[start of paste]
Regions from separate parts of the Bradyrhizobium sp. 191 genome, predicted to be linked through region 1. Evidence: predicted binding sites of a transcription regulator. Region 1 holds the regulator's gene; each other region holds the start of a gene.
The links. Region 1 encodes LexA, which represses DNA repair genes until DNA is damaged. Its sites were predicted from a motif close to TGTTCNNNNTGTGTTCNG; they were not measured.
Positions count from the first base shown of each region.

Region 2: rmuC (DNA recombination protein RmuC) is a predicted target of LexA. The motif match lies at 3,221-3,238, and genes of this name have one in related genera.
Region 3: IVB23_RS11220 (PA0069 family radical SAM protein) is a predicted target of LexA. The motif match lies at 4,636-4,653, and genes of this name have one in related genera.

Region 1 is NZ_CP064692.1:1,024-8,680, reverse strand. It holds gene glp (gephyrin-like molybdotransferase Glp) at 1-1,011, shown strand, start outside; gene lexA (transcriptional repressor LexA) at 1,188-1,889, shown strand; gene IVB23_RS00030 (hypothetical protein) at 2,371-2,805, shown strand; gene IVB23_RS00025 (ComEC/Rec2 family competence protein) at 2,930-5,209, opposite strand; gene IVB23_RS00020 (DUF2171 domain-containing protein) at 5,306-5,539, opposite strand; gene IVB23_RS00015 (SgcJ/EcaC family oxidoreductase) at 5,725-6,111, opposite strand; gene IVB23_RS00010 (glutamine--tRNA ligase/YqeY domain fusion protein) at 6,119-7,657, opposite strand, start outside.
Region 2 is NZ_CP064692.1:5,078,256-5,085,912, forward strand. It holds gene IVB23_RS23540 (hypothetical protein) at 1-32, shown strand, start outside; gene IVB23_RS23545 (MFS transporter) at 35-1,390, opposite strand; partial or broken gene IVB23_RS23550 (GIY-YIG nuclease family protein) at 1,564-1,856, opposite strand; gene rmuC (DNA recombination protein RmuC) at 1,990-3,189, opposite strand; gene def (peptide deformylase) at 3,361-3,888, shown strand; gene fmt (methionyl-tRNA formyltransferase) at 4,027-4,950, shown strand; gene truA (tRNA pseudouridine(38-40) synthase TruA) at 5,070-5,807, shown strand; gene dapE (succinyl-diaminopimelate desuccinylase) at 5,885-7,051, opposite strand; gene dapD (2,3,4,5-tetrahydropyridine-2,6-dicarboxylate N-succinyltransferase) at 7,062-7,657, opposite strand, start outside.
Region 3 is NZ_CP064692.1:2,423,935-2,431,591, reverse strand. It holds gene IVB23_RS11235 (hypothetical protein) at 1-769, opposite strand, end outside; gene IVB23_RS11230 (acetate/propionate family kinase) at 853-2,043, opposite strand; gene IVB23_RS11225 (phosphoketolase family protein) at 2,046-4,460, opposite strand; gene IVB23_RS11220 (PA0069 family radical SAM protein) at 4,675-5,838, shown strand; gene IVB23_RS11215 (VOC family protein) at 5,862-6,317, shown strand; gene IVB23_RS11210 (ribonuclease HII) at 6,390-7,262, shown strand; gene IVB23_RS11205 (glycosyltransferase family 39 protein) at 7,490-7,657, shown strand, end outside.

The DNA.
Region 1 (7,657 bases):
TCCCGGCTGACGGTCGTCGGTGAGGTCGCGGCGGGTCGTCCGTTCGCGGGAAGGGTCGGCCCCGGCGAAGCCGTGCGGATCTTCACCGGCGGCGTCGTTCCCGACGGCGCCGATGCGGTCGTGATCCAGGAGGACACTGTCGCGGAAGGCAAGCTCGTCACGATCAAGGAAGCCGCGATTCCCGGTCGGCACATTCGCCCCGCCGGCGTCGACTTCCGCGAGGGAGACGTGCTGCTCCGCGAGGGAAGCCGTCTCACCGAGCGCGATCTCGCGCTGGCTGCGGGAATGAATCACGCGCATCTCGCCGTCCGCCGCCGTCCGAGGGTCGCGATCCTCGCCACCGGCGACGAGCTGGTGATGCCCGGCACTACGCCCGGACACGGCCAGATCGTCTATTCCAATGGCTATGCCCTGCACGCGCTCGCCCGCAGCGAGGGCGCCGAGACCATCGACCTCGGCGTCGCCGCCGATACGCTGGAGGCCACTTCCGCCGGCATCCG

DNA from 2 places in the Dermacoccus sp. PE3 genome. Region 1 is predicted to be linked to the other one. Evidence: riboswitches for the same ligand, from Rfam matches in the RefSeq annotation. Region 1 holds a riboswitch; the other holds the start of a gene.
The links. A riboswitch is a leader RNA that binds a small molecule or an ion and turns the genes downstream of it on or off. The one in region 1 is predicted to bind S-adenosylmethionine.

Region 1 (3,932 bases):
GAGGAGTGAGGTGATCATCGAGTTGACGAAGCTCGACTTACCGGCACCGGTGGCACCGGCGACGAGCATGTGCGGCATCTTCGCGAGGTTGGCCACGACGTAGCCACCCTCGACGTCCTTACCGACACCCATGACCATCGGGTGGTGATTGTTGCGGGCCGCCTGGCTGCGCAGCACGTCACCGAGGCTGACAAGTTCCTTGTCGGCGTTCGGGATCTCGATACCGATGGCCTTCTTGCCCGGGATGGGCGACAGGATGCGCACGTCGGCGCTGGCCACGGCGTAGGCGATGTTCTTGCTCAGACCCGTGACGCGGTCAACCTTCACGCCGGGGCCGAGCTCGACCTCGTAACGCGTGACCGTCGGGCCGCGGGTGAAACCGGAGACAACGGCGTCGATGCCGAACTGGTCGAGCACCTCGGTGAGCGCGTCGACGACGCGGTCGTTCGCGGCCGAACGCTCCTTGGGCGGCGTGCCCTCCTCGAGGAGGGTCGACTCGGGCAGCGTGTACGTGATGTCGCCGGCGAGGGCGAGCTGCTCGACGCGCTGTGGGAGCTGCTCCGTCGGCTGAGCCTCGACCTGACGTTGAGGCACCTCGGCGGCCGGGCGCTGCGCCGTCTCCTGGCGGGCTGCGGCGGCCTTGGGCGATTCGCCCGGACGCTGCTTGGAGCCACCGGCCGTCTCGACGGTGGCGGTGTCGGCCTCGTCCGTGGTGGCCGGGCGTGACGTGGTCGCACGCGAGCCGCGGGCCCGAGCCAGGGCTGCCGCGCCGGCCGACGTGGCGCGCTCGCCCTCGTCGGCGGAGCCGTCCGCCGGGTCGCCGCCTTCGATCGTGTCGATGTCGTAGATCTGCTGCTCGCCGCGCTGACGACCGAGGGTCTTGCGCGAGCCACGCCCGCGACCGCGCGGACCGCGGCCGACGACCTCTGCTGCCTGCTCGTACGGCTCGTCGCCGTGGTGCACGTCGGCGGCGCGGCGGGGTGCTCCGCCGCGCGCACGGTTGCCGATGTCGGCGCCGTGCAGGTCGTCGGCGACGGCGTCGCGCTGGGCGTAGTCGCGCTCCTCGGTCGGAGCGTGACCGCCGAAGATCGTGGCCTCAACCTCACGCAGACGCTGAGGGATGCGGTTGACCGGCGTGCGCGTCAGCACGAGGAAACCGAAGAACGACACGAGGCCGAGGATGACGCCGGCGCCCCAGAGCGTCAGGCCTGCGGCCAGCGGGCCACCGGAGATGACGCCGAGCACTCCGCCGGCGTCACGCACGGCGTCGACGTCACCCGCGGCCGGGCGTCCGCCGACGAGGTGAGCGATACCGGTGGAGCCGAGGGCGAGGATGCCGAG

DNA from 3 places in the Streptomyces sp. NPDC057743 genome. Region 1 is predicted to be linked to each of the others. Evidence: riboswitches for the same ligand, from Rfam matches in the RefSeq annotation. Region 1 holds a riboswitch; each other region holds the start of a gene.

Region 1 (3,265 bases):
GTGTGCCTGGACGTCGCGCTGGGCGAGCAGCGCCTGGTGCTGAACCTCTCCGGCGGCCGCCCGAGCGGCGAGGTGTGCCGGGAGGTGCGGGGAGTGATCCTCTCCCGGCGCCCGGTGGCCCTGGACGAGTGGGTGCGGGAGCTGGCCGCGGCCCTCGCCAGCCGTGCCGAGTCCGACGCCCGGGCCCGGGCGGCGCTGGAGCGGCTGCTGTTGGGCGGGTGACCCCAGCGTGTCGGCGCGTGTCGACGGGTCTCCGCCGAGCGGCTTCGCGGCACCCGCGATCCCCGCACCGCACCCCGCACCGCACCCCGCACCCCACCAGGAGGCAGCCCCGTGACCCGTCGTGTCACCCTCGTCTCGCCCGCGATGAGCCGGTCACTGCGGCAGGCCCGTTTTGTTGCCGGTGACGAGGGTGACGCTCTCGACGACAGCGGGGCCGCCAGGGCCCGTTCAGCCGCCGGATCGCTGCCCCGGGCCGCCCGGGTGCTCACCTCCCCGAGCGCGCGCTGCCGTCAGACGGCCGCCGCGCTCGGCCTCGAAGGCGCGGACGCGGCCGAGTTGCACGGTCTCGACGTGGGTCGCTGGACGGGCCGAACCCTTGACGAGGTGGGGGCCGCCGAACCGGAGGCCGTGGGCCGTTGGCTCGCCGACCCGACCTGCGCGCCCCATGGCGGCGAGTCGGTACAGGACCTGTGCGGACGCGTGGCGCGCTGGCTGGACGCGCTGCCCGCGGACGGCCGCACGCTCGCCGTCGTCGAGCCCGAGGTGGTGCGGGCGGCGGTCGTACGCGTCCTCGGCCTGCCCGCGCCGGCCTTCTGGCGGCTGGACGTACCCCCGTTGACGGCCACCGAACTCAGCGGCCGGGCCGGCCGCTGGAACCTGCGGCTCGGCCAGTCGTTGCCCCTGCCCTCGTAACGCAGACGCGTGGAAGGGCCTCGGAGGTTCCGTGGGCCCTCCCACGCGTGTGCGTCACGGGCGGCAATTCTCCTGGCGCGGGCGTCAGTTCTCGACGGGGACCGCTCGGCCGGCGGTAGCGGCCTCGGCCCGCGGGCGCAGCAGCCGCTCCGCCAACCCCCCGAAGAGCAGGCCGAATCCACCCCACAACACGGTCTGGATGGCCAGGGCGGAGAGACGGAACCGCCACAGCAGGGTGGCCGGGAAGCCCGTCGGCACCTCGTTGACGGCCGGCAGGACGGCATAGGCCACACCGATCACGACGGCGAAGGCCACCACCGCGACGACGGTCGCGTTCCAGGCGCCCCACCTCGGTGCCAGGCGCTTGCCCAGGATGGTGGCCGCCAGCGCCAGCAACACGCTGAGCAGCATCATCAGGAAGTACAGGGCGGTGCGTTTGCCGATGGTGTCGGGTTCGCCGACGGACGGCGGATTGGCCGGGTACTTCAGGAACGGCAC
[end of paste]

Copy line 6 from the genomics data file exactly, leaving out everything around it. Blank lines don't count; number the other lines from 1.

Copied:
Region 1 is NZ_CP064692.1:1,024-8,680, reverse strand. It holds gene glp (gephyrin-like molybdotransferase Glp) at 1-1,011, shown strand, start outside; gene lexA (transcriptional repressor LexA) at 1,188-1,889, shown strand; gene IVB23_RS00030 (hypothetical protein) at 2,371-2,805, shown strand; gene IVB23_RS00025 (ComEC/Rec2 family competence protein) at 2,930-5,209, opposite strand; gene IVB23_RS00020 (DUF2171 domain-containing protein) at 5,306-5,539, opposite strand; gene IVB23_RS00015 (SgcJ/EcaC family oxidoreductase) at 5,725-6,111, opposite strand; gene IVB23_RS00010 (glutamine--tRNA ligase/YqeY domain fusion protein) at 6,119-7,657, opposite strand, start outside.